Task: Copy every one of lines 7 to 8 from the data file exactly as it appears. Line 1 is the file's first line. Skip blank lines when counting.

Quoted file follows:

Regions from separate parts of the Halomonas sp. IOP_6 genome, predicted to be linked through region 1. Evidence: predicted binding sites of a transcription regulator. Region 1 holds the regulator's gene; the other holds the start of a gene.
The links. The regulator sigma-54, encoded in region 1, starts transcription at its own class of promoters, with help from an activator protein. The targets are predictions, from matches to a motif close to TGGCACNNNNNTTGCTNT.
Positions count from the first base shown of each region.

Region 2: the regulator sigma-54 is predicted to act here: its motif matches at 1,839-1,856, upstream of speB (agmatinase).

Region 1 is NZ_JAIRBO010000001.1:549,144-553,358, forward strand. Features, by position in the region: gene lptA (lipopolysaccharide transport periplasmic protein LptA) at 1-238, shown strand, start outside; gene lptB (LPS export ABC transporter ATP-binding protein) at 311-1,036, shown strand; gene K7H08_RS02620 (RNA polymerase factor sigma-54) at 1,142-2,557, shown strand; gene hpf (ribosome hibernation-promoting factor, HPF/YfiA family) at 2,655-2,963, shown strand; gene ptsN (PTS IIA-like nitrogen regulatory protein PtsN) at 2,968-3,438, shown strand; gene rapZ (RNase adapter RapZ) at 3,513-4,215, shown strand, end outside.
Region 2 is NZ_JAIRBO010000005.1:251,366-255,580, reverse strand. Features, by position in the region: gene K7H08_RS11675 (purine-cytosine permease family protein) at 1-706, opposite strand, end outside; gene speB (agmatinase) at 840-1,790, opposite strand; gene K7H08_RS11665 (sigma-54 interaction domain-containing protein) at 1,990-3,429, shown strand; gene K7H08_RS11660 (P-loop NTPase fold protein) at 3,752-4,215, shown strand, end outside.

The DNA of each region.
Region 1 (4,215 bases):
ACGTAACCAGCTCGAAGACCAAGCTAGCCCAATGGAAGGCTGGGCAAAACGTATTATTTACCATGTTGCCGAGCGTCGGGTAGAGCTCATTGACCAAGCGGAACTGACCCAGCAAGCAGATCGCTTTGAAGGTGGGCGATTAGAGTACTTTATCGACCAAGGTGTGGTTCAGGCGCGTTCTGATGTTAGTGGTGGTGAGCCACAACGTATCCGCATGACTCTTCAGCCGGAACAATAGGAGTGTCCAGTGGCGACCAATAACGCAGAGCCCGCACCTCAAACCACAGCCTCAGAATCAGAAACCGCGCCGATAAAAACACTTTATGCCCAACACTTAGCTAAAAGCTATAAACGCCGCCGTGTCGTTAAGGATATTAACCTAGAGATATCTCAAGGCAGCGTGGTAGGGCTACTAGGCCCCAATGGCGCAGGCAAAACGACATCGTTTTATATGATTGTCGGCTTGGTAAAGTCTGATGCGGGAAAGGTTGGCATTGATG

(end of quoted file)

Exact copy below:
The DNA of each region.
Region 1 (4,215 bases):